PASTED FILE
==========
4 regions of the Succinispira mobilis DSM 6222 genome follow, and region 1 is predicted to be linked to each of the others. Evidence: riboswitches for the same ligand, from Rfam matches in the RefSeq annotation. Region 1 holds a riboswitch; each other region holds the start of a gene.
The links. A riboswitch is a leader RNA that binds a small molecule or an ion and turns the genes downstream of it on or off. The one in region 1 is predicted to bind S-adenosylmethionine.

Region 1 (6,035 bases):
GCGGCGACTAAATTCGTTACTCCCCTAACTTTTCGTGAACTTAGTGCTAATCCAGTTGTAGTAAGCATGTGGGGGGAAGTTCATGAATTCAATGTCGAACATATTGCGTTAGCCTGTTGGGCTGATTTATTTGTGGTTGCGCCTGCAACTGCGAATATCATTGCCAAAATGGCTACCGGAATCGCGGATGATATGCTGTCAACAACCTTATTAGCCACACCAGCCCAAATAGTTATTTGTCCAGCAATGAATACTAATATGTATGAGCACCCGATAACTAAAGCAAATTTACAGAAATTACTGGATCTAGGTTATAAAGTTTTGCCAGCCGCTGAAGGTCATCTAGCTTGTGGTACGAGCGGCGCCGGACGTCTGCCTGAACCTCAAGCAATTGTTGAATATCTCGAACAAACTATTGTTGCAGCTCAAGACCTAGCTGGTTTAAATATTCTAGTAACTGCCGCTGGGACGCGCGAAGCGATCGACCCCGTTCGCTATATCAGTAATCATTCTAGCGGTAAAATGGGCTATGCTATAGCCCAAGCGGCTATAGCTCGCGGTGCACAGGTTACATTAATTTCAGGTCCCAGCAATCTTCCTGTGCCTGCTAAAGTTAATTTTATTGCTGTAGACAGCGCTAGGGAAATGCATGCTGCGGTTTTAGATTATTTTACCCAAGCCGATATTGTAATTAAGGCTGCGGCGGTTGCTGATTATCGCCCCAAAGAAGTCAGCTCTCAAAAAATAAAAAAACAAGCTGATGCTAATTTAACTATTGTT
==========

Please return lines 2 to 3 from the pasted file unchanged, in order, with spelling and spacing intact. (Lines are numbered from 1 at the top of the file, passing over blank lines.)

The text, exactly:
The links. A riboswitch is a leader RNA that binds a small molecule or an ion and turns the genes downstream of it on or off. The one in region 1 is predicted to bind S-adenosylmethionine.

Region 1 (6,035 bases):